Harry Potter and the Chamber of Autism

What can reading a Harry Potter book teach us about autism? Well, ask a teenager with autism who also happens to be a Harry Potter fan — he can tell you!

James Williams is 18 years old and speaks about autism regularly at conferences. He spoke at the Autism Society of America (ASA) conference I recently attended with others from Easter Seals. The speech James gave at the ASA conference was about being “In Search of the Proper Autistic Friend”.

The transcripts to all of the speeches James gives are available at his Web site – that’s where I found out how someone with autism could relate to the characters in Harry Potter books. In his cleverly-titled speech, “Harry Potter and the Chamber of Autism”, James describes how Harry Potter sometimes has trouble approaching his friends. James can relate. He also relates to Hermione, who obsesses over wizardry, fixates on specifics and is often accused of being a know-it-all.

Most importantly, James says that Harry’s feelings of relief after being “diagnosed” as a wizard are similar to his own feelings of relief being diagnosed with autism. Before Hagrid told Harry that he was a wizard, Harry had no idea that wizards who are angry tend to use magic even if they do not want to.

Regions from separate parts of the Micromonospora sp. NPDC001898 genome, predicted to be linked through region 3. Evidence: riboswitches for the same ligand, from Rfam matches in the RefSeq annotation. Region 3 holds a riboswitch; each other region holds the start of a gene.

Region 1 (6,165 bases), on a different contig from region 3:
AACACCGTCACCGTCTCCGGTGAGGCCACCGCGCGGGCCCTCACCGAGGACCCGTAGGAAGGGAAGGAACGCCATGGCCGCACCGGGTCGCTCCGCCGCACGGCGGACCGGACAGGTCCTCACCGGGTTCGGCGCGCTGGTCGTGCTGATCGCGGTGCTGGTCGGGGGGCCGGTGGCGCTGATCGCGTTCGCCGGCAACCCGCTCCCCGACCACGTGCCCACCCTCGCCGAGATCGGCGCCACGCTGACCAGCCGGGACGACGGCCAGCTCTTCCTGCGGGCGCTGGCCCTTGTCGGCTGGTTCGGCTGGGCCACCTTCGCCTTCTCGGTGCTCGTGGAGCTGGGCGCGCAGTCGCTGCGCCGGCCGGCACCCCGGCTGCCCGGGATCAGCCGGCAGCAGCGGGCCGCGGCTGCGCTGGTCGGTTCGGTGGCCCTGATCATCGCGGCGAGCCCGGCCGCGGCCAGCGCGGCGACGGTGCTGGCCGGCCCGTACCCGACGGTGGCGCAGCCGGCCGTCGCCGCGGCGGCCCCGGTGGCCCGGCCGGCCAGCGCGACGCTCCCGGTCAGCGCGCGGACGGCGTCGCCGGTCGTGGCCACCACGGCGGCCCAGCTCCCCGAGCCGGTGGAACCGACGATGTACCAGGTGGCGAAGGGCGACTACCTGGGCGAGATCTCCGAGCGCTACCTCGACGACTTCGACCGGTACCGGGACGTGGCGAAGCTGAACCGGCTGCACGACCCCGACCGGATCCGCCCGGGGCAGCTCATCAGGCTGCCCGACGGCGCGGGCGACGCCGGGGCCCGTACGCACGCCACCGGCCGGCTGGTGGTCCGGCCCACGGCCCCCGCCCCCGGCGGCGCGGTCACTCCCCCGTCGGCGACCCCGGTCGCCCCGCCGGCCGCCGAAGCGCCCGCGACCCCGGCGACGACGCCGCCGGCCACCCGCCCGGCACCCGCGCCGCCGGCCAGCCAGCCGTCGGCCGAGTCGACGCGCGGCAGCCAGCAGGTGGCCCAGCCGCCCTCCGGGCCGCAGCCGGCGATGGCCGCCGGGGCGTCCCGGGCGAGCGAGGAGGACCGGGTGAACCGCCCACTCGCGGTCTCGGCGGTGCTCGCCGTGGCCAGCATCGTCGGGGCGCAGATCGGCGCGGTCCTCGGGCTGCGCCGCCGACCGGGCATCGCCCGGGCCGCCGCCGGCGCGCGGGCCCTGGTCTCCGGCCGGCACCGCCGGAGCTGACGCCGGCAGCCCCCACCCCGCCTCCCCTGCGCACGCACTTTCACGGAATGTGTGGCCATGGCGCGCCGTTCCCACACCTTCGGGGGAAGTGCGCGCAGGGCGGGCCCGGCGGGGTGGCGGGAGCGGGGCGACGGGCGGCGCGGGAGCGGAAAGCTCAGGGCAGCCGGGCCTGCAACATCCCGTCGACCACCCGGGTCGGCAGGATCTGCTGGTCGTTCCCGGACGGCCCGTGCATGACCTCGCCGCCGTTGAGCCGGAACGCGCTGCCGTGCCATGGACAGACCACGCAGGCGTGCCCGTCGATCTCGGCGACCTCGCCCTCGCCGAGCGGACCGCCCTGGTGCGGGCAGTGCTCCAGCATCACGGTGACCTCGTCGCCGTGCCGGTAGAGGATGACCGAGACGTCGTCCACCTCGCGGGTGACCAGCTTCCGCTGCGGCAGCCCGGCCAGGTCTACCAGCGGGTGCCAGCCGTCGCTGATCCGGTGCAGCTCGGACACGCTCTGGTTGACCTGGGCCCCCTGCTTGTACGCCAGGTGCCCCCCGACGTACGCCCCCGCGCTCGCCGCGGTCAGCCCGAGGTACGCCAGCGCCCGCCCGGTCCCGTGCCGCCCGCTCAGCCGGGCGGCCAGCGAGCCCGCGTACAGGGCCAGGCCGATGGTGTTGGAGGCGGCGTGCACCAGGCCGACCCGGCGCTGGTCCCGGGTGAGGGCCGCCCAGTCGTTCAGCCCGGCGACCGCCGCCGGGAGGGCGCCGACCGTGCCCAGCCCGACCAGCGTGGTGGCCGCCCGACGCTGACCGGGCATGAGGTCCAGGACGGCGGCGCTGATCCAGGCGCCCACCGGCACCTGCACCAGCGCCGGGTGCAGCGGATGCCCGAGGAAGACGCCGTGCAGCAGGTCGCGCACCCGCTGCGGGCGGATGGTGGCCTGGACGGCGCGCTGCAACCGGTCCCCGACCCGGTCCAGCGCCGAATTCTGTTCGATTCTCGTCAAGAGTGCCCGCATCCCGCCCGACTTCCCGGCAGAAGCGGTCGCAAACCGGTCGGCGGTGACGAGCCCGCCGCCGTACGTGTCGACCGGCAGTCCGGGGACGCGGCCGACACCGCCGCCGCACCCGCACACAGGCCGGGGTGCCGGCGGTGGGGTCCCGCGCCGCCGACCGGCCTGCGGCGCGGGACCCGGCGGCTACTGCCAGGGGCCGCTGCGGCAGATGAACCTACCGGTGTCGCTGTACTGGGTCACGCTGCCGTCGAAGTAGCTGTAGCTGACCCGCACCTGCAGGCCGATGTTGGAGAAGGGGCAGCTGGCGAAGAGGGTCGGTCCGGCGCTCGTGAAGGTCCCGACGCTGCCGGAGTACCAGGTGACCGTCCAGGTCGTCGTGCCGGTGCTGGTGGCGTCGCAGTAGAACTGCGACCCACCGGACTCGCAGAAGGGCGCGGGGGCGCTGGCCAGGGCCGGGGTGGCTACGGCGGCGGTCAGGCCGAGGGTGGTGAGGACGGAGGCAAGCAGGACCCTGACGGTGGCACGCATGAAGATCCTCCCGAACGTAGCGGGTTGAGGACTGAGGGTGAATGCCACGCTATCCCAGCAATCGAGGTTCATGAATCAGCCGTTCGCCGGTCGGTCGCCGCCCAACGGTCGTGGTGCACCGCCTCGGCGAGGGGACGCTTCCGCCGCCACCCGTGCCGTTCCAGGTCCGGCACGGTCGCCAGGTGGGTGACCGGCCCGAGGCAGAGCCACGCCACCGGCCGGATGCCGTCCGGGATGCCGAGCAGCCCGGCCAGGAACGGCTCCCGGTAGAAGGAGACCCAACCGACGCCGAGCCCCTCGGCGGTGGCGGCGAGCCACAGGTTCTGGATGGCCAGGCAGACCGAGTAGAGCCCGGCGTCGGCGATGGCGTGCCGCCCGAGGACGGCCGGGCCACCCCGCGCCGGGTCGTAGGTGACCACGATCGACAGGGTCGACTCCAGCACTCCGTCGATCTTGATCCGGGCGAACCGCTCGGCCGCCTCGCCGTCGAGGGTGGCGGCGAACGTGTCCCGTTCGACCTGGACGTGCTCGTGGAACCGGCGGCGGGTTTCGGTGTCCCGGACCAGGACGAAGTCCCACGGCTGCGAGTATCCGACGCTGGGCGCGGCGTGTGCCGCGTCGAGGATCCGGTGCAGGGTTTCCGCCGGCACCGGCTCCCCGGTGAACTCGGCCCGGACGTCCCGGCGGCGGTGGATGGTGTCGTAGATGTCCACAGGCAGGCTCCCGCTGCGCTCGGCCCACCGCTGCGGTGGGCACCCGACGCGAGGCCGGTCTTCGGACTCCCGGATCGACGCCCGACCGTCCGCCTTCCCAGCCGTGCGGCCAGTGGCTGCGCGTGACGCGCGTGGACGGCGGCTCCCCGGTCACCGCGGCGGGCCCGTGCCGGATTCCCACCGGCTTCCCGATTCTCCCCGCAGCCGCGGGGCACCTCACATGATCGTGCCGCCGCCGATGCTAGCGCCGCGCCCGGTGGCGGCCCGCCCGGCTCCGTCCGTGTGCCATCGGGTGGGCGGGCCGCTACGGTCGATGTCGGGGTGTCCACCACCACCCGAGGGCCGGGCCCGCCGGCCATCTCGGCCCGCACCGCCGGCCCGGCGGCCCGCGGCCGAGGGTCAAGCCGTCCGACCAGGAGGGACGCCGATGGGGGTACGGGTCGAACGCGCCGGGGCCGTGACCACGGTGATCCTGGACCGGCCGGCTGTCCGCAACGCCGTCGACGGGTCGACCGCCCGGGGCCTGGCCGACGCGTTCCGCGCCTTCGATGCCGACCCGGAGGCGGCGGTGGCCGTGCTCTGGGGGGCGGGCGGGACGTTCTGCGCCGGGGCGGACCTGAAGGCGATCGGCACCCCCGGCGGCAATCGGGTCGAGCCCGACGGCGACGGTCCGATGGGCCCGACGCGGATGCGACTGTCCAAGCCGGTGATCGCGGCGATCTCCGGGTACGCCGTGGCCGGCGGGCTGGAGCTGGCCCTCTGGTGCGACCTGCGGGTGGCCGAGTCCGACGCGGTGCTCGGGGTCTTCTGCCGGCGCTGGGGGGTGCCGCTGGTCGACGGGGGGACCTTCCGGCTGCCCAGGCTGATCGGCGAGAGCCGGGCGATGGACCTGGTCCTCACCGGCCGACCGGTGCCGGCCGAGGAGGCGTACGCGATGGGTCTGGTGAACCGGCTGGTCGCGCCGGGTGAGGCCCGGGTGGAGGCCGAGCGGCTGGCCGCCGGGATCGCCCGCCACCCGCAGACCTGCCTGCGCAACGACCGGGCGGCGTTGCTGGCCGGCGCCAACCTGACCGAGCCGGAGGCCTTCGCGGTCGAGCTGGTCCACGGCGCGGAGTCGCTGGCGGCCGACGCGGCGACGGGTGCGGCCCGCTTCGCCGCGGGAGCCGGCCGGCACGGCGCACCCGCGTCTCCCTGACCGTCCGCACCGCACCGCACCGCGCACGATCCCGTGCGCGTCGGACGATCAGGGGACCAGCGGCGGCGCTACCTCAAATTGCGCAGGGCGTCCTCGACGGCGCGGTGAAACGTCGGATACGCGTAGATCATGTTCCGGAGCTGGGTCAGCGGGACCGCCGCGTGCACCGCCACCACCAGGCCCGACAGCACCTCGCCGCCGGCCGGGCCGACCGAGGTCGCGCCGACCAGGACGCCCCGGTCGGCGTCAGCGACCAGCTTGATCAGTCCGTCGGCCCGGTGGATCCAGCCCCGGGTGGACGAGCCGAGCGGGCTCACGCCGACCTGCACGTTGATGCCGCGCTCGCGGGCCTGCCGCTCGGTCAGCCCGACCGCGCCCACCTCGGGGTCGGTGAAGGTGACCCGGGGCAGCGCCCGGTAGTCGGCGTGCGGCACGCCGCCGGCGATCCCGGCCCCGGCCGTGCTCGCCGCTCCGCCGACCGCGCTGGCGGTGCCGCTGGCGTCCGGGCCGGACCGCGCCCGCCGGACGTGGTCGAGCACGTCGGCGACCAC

“Kids with autism often make things happen that they can’t explain,” James says. “And if they don’t know they have autism, they don’t know why, no matter how hard they try, they are always getting in trouble.”

Harry did well when working with teachers who acknowledged and worked with his special talents and needs. James can relate.


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  1. Jenny Says:

    Great book- Born on a Blue Day: Inside the Extraordinary Mind of an Autistic Savant by Daniel Tammet

  2. Jenny Says:

    Two other children’s series that come to mind re: kids fitting in, are the Hank Zipper books by Henry Winkler and Joey Pigza books by Jack Gantos

  3. Marilee Says:

    Wow! I never made that connection! I can’t wait to return to school and discuss this with our Varying Exceptionalities Teachers and our Media Specialist. This could provide a variety of learning and thinking activities for our students- thank you for the insight!

  4. Cindy P Says:

    What a great insight! As I delve into the world of communication and neurodifferences, I have 4 children that all love Harry Potter! (So do my husband & I) My 5 year old daughter has found her true soul-mate recently in “Franny K. Stein: Mad Scientist” series for early readers. In this family being “weird” has always been a positive. Thanks for bringing this out! -Sorry! Always long-winded.- Cin in NE

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